• Establish an independent Climate Change Commission

What is framework legislation?

Framework legislation is tried and proven legislation that has worked in overseas jurisdictions like the United Kingdom, France and Ireland. It has reduced emissions, helped those countries adapt to climate impacts, and advanced the climate change debate by taking the politics out of it. It works by setting a long-term pathway to net-zero emissions and helps guide decision-making to meet that target. It does this by requiring interim targets or emissions budgets which set a cap on economy-wide emissions.
By setting statutory targets, rather than just policy-based targets, it signals a greater level of commitment to emission reduction. Setting targets in legislation will also provide parliamentary scrutiny.
Framework legislation secures long-term policy and planning and ensures climate change action with changes of government. It does this by mandating the Government of the day develop and implement plans to meet those budgets and adapt to warming, which ensures that plans are not shelved and forgotten. All plans are made with overarching principles like intergenerational equity, transparency, fiscal responsibility and the best available science to ensure these plans are fair, equitable and consistent with best practice.

What will the Climate Change Act do?

The Climate Change Act will:

• Shore up Australia’s commitment to long-term climate action and reset the policy debate in Australia

• Make an immediate positive contribution to the world’s action on climate change and bolster our standing internationally

• Put Australia on a course towards a long-term goal of net-zero emissions by 2050

• Ensure action on climate change is equitable, transparent and leads to the best outcomes for all stakeholders

• Help protect Australians by ensuring there are plans to assess risks to all sectors, adapt to climate impacts and;

• Position Australia to take advantage of the opportunities that will come from climate action

Why a net zero by 2050 target?

Net-zero by 2050 is a science-based target consistent with the advice of climate science academia and the IPCC literature more broadly

• It is consistent with targets set in other developed countries around the world

• It would bring the Commonwealth into alignment with the Australian States and Territories the majority of which have net-zero targets in policy or legislation

• Built into the legislation are 5-yearly reviews which are consistent with the ‘pledge and review periods’ of the Paris Agreement and;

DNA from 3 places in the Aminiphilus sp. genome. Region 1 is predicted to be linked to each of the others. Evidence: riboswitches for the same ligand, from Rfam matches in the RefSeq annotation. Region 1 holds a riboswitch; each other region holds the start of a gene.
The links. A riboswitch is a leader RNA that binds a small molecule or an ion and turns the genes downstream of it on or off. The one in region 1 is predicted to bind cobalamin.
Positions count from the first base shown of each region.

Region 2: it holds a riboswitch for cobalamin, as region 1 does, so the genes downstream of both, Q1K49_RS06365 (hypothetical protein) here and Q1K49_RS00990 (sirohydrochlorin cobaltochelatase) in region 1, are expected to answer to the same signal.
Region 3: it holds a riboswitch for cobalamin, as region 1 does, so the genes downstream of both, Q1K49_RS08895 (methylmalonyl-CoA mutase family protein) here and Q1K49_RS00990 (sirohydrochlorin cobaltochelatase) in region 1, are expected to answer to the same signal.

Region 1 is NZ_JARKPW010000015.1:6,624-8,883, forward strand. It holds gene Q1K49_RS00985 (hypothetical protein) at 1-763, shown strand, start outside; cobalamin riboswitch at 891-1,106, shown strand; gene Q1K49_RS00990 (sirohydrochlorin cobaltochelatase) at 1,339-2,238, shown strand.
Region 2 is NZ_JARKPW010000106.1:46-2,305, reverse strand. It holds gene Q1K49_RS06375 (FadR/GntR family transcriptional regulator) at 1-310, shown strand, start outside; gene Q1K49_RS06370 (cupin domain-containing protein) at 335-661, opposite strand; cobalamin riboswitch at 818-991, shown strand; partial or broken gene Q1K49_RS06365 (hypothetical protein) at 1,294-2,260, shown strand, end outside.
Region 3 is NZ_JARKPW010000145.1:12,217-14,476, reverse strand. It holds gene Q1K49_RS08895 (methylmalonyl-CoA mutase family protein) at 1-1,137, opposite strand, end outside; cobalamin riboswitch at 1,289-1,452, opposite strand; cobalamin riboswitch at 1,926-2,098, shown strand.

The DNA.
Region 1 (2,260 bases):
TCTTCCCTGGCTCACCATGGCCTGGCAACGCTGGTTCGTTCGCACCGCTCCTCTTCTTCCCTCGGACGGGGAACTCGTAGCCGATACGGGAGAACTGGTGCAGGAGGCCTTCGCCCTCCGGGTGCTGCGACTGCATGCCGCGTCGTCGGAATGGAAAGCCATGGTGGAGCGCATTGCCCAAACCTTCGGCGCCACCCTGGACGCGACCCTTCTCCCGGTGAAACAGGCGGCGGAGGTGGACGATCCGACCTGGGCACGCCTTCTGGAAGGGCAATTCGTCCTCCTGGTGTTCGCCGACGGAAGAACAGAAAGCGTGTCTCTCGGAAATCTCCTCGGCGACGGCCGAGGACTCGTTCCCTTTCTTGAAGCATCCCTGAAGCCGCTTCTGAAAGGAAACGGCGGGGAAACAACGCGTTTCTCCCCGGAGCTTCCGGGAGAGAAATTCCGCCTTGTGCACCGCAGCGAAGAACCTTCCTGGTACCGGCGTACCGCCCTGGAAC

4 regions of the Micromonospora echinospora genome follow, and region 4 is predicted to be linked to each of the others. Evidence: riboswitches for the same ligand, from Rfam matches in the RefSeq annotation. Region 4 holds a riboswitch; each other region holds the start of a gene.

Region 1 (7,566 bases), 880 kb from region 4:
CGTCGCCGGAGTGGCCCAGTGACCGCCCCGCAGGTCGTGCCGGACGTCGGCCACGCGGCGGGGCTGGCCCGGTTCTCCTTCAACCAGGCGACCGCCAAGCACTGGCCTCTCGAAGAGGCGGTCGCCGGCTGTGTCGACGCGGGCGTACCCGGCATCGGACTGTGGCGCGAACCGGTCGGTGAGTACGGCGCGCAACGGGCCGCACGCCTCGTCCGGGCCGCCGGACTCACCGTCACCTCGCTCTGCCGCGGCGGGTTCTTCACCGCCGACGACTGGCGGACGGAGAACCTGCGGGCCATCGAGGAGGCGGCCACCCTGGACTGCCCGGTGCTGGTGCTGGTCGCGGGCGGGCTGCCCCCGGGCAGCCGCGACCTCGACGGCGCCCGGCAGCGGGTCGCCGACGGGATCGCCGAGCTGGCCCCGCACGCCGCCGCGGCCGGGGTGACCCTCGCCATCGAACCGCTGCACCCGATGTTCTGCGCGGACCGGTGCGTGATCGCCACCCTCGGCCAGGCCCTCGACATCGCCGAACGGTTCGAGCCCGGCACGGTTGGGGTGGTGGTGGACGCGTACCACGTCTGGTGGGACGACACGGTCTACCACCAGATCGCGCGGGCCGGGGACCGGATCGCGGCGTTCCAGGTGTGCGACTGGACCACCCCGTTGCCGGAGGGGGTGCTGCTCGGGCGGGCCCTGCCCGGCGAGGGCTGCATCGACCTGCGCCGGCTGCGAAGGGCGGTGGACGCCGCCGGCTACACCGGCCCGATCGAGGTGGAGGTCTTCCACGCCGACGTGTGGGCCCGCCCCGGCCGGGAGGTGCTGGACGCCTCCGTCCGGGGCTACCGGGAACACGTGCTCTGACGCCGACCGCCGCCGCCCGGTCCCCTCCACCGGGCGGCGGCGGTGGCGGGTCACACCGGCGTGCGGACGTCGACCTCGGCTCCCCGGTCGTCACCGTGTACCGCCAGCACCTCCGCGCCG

• The targets can be changed if there are significant developments in the science, international agreements and/or technology

Bruny Island Local Guide App now available!

The Bruny Island Local Guide provides comprehensive map-based information to visitors touring or staying on Bruny Island, Tasmania, Australia. There are also special features for locals. Currently, it is only available for Android-based smartphones.

Interactive maps show the locations of the main attractions, restaurants, historical sites and walking tracks. Photos and text explain the history and significance of all the main sites. Practical information about roads, toilets, petrol, weather and the ferry is also included together with emergency advice.

Whether you’re on the island for a day or a month this easy-to-use app will help you get the most from your Bruny Island visit.

Wildlife Conservation Field Day, April 2019

Over 50 Bruny Islanders participated in a Field Day at Apollo Bay to learn about how to protect and create wildlife habitat and monitor for feral cats and native wildlife. People got involved in the conversations and shared their own hard earned knowledge generously, helping to make the event a collaborative success.

Kingborough Council developed a summary from the day – download it here.

Other resources featured are the diagram below showing the different bird species foraging at different levels and the Tree Hollows booklet.  

To maintain healthy bird populations both in the home garden and the bush it is important to have structurally diverse vegetation with tall trees, smaller trees, understorey shrubs and grasses, herbs and litter.  These provide a variety of birds with foraging opportunities and places to nest, shelter and roost.

Adapted by Sarah Lloyd from Williams and Woinarski (1977). From Olsen, P., Weston, M., Tzaros, C., Silcocks, A. (2005) The State of Australia’s Birds 2005: Woodlands and Birds. Supplement to Wingspan, vol 15, no.4, December 2005

A: seed eaters e.g. Beautiful Firetail, Black Currawong

B: nectar feeders e.g. Eastern Spinebill, Crescent Honeyeater

C: hawkers e.g. Dusky Woodswallow, Welcome Swallow

D: small foliage gleaners e.g. pardalotes, Black-headed Honeyeater

E: large foliage gleaners e.g. Golden Whistler, Black-faced Cuckoo-shrike

F: gleaners of prey from trunks and branches e.g. Grey Shrike-thrush, Yellow-throated Honeyeater, Strong-billed Honeyeater

G: flitter e.g. Superb Fairy-wren, Grey Fantail

H: pouncer e.g. Flame, Dusky, Scarlet and Pink Robins

I: Bird of prey e.g. Brown Falcon, Brown Goshawk

J: ground forager e.g. Bassian Thrush, Tasmanian Scrubwren